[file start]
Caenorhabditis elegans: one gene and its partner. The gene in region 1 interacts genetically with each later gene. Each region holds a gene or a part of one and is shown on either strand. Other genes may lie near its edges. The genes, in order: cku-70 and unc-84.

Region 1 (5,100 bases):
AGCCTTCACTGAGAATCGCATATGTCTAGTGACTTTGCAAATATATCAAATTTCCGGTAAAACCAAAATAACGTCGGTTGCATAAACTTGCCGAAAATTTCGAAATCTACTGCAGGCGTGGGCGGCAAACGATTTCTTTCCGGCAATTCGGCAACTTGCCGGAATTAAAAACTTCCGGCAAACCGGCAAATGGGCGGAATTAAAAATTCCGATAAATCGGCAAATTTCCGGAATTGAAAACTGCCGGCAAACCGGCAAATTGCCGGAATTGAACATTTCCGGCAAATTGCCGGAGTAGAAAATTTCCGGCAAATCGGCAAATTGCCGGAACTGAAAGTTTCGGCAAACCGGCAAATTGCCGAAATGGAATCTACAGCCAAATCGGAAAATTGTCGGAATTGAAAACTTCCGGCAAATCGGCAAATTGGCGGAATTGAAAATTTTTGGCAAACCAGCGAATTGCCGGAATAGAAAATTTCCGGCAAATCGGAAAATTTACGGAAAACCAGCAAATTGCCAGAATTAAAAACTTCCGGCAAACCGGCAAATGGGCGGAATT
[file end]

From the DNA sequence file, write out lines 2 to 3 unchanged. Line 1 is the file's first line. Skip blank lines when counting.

Region 1 (5,100 bases):
AGCCTTCACTGAGAATCGCATATGTCTAGTGACTTTGCAAATATATCAAATTTCCGGTAAAACCAAAATAACGTCGGTTGCATAAACTTGCCGAAAATTTCGAAATCTACTGCAGGCGTGGGCGGCAAACGATTTCTTTCCGGCAATTCGGCAACTTGCCGGAATTAAAAACTTCCGGCAAACCGGCAAATGGGCGGAATTAAAAATTCCGATAAATCGGCAAATTTCCGGAATTGAAAACTGCCGGCAAACCGGCAAATTGCCGGAATTGAACATTTCCGGCAAATTGCCGGAGTAGAAAATTTCCGGCAAATCGGCAAATTGCCGGAACTGAAAGTTTCGGCAAACCGGCAAATTGCCGAAATGGAATCTACAGCCAAATCGGAAAATTGTCGGAATTGAAAACTTCCGGCAAATCGGCAAATTGGCGGAATTGAAAATTTTTGGCAAACCAGCGAATTGCCGGAATAGAAAATTTCCGGCAAATCGGAAAATTTACGGAAAACCAGCAAATTGCCAGAATTAAAAACTTCCGGCAAACCGGCAAATGGGCGGAATT